### Re: expanding a password into many keys

At 10:34 2005-06-14 -0700, Eric Rescorla wrote: Hash-based constructions are the standard here, but I'm generally leary of using a pure hash. Probably the best basic function is to use HMAC(P,L_i) or perhaps HMAC(H(P),L_i), since HMAC wasn't designed to be used with non-random key values. You'd need someone with a better understanding of hash functions than I have to tell you which one of these is better. You know, the proof that HMAC is a good MAC requires that the *compression function* of the underlying hash is good. And for almost all applications like this one, both the input password and the sequence number, tag name, or whatever the second input is, all fit into a single compression function block. So you already get exactly what you need from the hash function, without needing the extra layer or two. They can't hurt much(*), but they don't actually help either. (*) actually each layer reduces the space of output keys slightly; not enough to matter in practice, but it is actually infinitesimally worse than just doing the hash. Greg. Greg RoseINTERNET: [EMAIL PROTECTED] Qualcomm Incorporated VOICE: +1-858-651-5733 FAX: +1-858-651-5766 5775 Morehouse Drivehttp://people.qualcomm.com/ggr/ San Diego, CA 92121 232B EC8F 44C6 C853 D68F E107 E6BF CD2F 1081 A37C - The Cryptography Mailing List Unsubscribe by sending unsubscribe cryptography to [EMAIL PROTECTED]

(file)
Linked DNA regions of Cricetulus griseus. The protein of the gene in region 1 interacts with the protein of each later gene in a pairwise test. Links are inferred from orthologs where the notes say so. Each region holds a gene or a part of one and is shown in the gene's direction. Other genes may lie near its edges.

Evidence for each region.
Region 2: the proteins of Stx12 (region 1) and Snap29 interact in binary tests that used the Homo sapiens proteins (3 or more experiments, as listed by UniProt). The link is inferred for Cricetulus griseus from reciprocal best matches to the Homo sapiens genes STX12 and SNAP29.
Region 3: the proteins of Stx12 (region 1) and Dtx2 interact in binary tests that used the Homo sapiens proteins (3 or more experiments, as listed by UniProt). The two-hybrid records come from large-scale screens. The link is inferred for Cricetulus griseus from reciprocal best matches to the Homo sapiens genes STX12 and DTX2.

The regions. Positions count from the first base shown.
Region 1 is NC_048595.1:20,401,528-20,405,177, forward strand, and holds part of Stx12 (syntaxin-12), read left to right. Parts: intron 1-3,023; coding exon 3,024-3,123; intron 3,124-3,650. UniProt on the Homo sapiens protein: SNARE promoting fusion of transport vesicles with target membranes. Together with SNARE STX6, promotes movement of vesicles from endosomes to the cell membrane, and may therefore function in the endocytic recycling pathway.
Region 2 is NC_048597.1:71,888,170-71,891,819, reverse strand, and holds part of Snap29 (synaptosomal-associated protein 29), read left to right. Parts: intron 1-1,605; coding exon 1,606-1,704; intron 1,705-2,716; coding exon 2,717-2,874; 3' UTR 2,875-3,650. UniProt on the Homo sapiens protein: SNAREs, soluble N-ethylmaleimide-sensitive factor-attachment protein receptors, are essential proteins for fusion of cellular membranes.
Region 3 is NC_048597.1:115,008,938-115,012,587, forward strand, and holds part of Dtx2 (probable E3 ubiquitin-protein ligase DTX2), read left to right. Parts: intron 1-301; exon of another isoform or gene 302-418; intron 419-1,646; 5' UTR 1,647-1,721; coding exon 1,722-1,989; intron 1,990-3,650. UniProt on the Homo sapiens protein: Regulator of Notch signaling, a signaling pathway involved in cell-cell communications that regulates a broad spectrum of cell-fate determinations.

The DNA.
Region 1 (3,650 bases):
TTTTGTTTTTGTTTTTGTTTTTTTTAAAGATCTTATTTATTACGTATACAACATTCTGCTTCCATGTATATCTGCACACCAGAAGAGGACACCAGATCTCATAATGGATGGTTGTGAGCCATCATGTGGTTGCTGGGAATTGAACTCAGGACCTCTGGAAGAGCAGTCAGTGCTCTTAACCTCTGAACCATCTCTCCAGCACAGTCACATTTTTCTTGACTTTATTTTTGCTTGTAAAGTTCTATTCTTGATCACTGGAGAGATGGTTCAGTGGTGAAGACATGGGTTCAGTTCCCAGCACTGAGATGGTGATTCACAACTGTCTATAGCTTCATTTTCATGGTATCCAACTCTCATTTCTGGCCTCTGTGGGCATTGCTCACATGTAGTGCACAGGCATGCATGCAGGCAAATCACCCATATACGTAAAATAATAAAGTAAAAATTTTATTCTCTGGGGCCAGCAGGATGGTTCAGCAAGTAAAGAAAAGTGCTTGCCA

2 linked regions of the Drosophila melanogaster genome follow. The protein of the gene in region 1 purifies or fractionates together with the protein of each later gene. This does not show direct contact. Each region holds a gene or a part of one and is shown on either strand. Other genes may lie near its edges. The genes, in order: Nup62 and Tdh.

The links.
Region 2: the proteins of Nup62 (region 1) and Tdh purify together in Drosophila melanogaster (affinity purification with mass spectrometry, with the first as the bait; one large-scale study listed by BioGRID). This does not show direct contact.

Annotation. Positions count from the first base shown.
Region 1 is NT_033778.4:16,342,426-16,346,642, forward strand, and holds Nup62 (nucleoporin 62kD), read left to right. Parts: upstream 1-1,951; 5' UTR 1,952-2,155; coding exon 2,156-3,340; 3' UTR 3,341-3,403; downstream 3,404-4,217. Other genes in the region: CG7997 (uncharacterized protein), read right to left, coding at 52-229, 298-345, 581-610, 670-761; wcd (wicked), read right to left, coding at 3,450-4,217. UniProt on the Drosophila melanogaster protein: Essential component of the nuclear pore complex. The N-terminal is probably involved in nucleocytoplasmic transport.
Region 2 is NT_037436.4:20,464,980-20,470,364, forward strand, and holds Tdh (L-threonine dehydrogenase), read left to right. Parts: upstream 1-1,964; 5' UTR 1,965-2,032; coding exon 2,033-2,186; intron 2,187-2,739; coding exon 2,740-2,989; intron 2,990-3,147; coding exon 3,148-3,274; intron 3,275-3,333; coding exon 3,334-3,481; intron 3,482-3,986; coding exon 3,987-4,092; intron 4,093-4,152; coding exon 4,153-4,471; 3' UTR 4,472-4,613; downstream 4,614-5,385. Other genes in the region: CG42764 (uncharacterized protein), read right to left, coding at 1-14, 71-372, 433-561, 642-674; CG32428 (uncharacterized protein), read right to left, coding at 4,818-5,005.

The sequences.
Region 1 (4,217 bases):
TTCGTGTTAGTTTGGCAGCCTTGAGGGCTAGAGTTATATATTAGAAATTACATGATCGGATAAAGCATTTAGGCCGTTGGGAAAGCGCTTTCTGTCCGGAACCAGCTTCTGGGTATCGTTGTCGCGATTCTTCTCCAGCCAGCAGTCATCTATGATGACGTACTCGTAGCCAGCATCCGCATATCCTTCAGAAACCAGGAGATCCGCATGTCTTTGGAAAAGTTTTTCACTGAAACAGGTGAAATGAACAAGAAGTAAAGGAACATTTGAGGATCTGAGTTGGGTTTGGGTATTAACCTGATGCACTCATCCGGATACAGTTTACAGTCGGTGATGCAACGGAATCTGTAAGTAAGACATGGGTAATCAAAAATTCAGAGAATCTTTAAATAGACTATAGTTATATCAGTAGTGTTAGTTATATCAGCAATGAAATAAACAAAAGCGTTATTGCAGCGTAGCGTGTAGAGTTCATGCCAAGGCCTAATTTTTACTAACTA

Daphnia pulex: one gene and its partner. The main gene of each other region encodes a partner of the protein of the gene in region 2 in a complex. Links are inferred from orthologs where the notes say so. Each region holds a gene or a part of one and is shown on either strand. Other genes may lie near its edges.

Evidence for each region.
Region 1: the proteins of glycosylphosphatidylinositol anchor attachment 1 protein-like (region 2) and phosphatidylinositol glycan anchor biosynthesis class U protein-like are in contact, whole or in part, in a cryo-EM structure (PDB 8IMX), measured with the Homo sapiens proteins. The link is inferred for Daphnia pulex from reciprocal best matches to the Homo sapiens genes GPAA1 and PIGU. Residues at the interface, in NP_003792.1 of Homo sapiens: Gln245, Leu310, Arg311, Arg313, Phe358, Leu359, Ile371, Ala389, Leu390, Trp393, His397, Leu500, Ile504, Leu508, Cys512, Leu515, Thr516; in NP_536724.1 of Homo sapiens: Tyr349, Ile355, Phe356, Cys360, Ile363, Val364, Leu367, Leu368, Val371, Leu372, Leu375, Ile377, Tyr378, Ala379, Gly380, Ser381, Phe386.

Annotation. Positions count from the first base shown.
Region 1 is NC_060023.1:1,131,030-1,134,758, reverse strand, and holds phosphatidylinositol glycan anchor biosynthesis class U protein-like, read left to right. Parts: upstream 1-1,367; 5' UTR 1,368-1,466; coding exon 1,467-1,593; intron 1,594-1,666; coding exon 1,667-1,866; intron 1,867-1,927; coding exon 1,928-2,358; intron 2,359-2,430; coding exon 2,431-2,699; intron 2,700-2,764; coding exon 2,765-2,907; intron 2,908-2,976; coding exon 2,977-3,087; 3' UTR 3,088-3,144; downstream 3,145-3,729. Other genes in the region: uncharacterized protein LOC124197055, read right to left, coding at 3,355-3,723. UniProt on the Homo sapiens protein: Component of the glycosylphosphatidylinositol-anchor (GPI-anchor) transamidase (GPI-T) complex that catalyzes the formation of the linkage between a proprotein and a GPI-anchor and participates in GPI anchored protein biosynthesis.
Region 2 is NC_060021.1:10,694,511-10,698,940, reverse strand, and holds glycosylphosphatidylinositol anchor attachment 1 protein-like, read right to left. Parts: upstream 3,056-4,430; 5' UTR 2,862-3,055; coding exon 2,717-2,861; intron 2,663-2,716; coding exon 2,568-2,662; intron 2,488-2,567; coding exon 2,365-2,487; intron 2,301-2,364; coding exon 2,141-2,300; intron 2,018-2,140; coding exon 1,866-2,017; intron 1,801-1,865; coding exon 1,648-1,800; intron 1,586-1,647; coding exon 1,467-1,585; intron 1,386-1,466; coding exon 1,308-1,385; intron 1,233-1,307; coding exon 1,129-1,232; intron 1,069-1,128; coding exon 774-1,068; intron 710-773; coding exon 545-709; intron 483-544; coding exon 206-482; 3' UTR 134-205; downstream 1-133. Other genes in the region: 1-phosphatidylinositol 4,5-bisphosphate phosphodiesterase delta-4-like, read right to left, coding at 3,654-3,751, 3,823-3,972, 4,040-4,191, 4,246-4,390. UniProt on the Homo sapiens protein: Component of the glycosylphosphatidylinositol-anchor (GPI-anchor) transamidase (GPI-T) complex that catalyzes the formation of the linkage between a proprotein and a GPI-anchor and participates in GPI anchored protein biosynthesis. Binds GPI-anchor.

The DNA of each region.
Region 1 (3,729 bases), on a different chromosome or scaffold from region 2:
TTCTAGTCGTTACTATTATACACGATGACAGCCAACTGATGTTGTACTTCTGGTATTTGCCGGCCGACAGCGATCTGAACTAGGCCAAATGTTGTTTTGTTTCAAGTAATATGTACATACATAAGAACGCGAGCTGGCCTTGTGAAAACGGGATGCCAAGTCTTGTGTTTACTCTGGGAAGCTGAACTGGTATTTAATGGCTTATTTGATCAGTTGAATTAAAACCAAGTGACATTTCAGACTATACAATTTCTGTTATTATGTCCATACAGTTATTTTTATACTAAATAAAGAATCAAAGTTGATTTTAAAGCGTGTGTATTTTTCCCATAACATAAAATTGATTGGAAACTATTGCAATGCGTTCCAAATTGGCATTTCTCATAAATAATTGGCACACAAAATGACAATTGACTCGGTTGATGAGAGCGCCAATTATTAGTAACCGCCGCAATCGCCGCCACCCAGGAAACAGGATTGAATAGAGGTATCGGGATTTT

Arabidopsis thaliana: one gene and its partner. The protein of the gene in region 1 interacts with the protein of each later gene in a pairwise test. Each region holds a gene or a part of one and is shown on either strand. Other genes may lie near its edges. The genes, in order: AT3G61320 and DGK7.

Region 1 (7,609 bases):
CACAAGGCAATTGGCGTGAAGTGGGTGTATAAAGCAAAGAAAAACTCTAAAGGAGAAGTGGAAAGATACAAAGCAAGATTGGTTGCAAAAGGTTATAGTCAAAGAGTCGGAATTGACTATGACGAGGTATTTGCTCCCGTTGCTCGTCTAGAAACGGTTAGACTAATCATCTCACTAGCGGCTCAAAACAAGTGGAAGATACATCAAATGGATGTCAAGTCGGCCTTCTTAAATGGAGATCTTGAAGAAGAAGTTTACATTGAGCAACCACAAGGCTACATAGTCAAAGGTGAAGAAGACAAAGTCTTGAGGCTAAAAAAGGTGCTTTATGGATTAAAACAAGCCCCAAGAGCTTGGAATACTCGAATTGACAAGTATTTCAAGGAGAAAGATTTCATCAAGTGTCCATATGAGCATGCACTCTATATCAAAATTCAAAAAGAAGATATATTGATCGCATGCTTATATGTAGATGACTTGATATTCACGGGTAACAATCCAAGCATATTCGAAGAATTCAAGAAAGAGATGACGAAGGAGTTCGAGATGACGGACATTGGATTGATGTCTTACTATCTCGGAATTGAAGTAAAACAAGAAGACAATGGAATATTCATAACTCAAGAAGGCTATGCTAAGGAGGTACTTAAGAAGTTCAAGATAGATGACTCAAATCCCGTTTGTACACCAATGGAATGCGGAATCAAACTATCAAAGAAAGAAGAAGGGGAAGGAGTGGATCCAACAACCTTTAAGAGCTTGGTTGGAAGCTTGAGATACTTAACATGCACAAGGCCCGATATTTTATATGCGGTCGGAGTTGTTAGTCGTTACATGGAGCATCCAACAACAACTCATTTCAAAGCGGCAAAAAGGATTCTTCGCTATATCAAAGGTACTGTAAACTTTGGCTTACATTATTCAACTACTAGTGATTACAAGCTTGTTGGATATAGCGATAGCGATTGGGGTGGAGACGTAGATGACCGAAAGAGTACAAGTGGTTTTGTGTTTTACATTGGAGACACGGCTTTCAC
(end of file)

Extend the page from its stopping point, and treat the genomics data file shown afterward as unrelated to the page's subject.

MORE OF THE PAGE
### Re: [Clips] Storm Brews Over Encryption 'Safe Harbor' in Data Breach Bills

At 00:48 2005-06-03 +0100, Ian G wrote: Just to make it more interesting, the AG of New York, Elliot Spitzer has introduced a package of legislation intended to rein in identity theft including: Facilitating prosecutions against computer hackers by creating specific criminal penalties for the use of encryption to conceal a crime, to conceal the identity of another person who commits a crime, or to disrupt the normal operation of a computer; Ah, imagine the beautiful circularity of the Justice Department using encryption to protect their criminal identity database from disclosure... or not. Greg. Greg RoseINTERNET: [EMAIL PROTECTED] Qualcomm Incorporated VOICE: +1-858-651-5733 FAX: +1-858-651-5766 5775 Morehouse Drivehttp://people.qualcomm.com/ggr/ San Diego, CA 92121 232B EC8F 44C6 C853 D68F E107 E6BF CD2F 1081 A37C - The Cryptography Mailing List Unsubscribe by sending unsubscribe cryptography to [EMAIL PROTECTED]

### Re: SHA-1 cracked